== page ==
Victims' Families Settle With Hospital in Serial Killer Nurse Case

The families of New Jersey patients murdered by a serial killer nurse have settled a lawsuit with the hospitals where he worked, an attorney representing two of the families said Tuesday.

The confidential settlement with five hospitals where Charles Cullen worked was reached Friday after court-ordered mediation between the sides, attorney Michael Barrett said.

The lawsuit was filed in New Jersey Superior Court more than four years ago.

Cullen, who told investigators he might have killed as many as 40 patients in New Jersey and Pennsylvania, pleaded guilty to killing 29 people and attempting to kill six others.

He admitted using lethal doses of medications — usually the heart medication digoxin — to kill patients. When he was arrested in 2003, Cullen described the slayings as mercy killings.

Cullen, 47, was sentenced to 18 life prison terms.

"It's a good thing for the families," Barrett said of the settlement.

He represents the families of the Very Rev. Florian J. Gall, a 68-year-old Roman Catholic pastor, and Michael T. Strenko, 21, both of whom died in 2003 at Somerset Medical Center.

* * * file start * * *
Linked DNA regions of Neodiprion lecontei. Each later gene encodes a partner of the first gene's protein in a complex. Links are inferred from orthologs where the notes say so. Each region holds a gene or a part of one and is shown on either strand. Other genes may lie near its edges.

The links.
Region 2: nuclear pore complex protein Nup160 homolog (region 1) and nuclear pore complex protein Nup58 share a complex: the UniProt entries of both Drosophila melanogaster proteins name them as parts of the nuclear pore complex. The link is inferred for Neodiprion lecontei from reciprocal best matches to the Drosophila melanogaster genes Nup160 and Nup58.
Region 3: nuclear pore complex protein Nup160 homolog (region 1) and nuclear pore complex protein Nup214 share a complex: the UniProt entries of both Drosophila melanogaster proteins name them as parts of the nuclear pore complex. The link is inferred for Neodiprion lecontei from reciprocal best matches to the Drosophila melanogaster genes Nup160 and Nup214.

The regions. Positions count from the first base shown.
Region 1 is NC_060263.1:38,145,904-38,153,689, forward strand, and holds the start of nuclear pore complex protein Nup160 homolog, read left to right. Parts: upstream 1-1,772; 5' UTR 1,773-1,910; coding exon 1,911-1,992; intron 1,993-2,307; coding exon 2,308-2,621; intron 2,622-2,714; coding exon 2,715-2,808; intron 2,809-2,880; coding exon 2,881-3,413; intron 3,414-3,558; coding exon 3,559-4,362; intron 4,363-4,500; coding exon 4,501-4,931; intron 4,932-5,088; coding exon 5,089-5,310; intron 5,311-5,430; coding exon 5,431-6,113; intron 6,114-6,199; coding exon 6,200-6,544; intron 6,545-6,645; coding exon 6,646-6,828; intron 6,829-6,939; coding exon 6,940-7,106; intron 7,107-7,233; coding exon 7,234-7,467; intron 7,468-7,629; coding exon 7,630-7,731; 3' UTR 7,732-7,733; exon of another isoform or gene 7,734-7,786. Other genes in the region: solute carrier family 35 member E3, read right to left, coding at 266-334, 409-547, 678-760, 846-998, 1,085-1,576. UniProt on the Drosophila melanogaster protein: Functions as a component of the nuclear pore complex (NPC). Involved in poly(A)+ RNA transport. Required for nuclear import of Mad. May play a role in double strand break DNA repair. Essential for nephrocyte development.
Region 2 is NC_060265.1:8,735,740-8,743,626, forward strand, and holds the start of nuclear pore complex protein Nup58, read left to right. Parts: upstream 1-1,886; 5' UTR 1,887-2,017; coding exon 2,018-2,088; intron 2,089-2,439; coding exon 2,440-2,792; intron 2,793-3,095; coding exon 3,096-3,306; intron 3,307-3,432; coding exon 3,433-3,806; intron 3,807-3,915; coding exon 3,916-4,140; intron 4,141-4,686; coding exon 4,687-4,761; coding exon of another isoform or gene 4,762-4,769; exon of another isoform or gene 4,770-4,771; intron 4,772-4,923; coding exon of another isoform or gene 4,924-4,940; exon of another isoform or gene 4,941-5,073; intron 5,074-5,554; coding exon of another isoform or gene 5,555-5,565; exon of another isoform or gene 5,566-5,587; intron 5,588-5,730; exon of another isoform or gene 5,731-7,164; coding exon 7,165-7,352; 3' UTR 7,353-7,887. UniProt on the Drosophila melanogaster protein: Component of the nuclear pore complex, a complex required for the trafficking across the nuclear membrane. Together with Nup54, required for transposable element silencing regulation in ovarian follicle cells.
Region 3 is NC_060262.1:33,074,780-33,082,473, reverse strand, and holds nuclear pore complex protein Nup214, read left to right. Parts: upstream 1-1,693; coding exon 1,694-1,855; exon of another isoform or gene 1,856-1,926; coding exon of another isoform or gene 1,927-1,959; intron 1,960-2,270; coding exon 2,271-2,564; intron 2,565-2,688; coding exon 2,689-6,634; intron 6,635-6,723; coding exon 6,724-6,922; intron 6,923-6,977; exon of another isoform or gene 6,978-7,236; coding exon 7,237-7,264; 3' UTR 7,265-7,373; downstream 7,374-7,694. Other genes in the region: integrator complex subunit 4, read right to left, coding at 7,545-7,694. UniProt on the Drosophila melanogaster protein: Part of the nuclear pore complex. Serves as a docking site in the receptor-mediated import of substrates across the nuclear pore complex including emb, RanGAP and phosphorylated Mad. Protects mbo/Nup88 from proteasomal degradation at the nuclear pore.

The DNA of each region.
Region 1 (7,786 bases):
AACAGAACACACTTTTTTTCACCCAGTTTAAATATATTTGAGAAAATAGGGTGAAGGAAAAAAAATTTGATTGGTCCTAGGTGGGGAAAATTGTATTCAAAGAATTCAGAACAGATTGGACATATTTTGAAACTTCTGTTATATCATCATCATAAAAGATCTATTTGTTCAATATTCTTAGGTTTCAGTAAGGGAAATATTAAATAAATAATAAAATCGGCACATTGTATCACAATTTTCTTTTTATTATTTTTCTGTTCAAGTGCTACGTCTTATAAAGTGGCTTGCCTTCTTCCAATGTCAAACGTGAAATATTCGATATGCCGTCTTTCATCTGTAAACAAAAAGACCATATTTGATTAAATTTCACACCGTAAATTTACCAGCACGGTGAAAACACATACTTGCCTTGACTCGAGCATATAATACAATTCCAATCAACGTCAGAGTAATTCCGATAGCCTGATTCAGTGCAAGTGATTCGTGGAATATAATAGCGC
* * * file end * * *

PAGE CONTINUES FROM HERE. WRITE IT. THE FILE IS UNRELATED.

For the families, he said, the past four years of litigation have been "a constant reminder of their loss."

"With the settlement of the civil case, our hope is that it'll provide them with some sense of closure and that they can move on with their lives," he said.

Barrett said four New Jersey hospitals were part of the settlement: St. Barnabas Medical Center in Livingston, Warren Hospital in Phillipsburg, Hunterdon Medical Center in Flemington and Somerset Medical Center.

St. Luke's Hospital of Bethlehem, Pa., was also involved in the settlement. A judge ruled last year that it could be sued for failing to warn Somerset Medical Center not to hire Cullen, who left St. Luke's in September 2002 after the hospital conducted an investigation into mishandling of medications and told him he could resign or be fired.

Somerset Medical Center released a statement Tuesday expressing hope that the settlement would bring closure to the victims' families.

Hunterdon Healthcare System spokeswoman Kathleen Seeling confirmed the settlement and said the hospital was "relieved" it was to the families' satisfaction.

Susan Schantz, a spokeswoman for St. Luke's Hospital and Health Network, said Cullen's actions epitomized "the ultimate betrayal of the sacred trust between nurses and patients," but emphasized that the settlement was not an admission of any wrongdoing by the hospital.

The other hospitals involved did not immediately return messages left for comment.